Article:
Don’t Get Tangled Up in Blues (Conclusion)

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Martin L. Young Jr. |

If all else fails, try ‘reducing bleach’ to remove stains

CONCORD, N.C. — Fugitive dye migration is a common problem for both the consumer and the professional cleaner.

In last month’s column, I touched on the “oxidizing bleaches” used in a bleach bath and at the spotting board. A second group of bleaches are “reducing bleaches” that accomplish the job by taking oxygen out of the stain and are commonly referred to as dye strippers.

Sadly, if a cleaner has a dye stripper, it is usually “the purple liquid” that is collecting dust on a shelf. That is the equivalent of a carpenter using only a handsaw because the electric circular saw “is too dangerous.”

The less you attempt to do with a stain, the lower the risk. But the less you attempt to do with a stain, the greater the opportunity for someone else to exploit a perceived weakness in your operation.

Removing the fugitive dye left behind by the consumer, at a premium, should command a mark-up of at least 10%.

Being able to neutralize fugitive dye resulting from a mishandled garment will enhance your professionalism in the eyes of the customer.

GET AGGRESSIVE

A more aggressive reducing bleach is sodium hydrosulfite. This bleach is used in the same manner as sodium bisulfite.

Sodium hydrosulfite has two characteristics that I find appealing. It has the ability to “whiten” white garments beyond the neutralization of chlorine bleach seen with sodium bisulfite.

Sodium hydrosulfite is effective on red dyes like wine and ink. When using sodium hydrosulfite in a bath, you should begin using sodium hydrosulfite in cool water by mixing 1 tablespoon of bleach to 2 gallons of water.

Gradually heat the solution to achieve the desired results. Do not soak the garments, but keep them moving to keep the dye removal even. Rinse the garments thoroughly to remove any residual bleach that could continue to remove additional dye.

The most common reducing bleach being used is titanium sulfate. This is a dark liquid that appears dark purple to black in color. It is my preferred chemical tool for the removal of residual blue dye and ink.

Applying titanium sulfate at full strength with a wooden toothpick will safely remove the last traces of ink that are currently being returned to your customer with a “Sorry” tag. It can also be used in a bleach bath to remove large areas of fugitive dye.

Mix one ounce of titanium sulfate for each gallon of water used, in water at a temperature of around 100 F. Submerge the garment and keep it moving to ensure even dye removal. Slowly add warm water until the desired results are produced. Rinse the garment thoroughly.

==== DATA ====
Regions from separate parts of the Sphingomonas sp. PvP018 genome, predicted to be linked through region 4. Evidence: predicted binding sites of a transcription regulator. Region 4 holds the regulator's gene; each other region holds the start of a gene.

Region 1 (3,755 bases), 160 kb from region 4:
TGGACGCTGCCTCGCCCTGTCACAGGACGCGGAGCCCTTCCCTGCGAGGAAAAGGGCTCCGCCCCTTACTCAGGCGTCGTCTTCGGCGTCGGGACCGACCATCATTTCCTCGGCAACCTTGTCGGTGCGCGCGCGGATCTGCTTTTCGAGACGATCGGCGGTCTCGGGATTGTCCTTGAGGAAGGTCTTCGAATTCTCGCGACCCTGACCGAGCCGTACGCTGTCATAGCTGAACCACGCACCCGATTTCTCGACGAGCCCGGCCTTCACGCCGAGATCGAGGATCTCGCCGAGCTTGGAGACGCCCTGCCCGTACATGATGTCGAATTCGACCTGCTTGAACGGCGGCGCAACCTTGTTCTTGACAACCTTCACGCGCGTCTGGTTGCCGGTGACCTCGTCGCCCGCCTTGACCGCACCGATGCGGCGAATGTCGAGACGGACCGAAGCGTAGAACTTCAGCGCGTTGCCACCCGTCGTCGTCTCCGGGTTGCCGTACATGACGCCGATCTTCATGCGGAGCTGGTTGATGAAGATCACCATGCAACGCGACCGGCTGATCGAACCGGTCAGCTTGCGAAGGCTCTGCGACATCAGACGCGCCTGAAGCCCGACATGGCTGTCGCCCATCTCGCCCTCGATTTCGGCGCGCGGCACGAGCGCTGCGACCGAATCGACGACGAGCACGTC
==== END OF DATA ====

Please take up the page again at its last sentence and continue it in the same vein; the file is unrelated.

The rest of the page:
DIE FUGITIVE DYE

Reducing bleaches have a place in garment restoration. They are a valuable chemical tool.

Fugitive dyes can and should be removed by a professional. You just have to make the effort to acquire the knowledge and experience to use these tools for your customer’s benefit.

There is a little trick that can make using any bleach a little safer at the spotting board. This is a mineral oil barrier.

Apply a light coating of mineral oil to the dark side of the original dye using a wooden toothpick, a cotton swab or an eyedropper. When you apply the bleach to the fugitive dye on the light portion of the garment, the mineral oil will block the bleach from disturbing the original dark dye.

Potassium permanganate is a chemical tool that has fallen out of favor over the last 25 years. It is just as good as it ever was but many cleaner/spotters believe it is not worth the effort. I believe it is our job to know more and to do more than the consumer.

This tool will get out stains in white fabric when all else fails.

Flush the stain over the vacuum nose of the spotting board. Apply a small amount of potassium permanganate, full strength, to the stain. Allow the stain to sit for about a minute, then flush the area over the vacuum nose of the spotting board.

You will be left with a tan/brown area that must be neutralized, usually with your rust remover. Flush the area and dry. Apply a leveling agent and run again in the next appropriate run of clothes.

Far too many times, I see cleaners that simply do not make any effort to remove a stain. A vast majority of stains can be removed.

Continuing education will position you in your area to provide the best garment care and therefore be the foundation for continuing success of your business.

To read Part One, go HERE.

About the author

Martin L. Young Jr.

Industry Consultant and Trainer

Martin L. Young Jr. has been an industry consultant and trainer for 20 years, and a member of various stakeholder groups on environmental issues. He is a past president of the North Carolina Association of Launderers & Cleaners (NCALC). He grew up in his parents’ plant in Concord, N.C., Young Cleaners, which he operates to this day. Contact him by phone at 704-786-3011, or via e-mail at mayoung@vnet.net.

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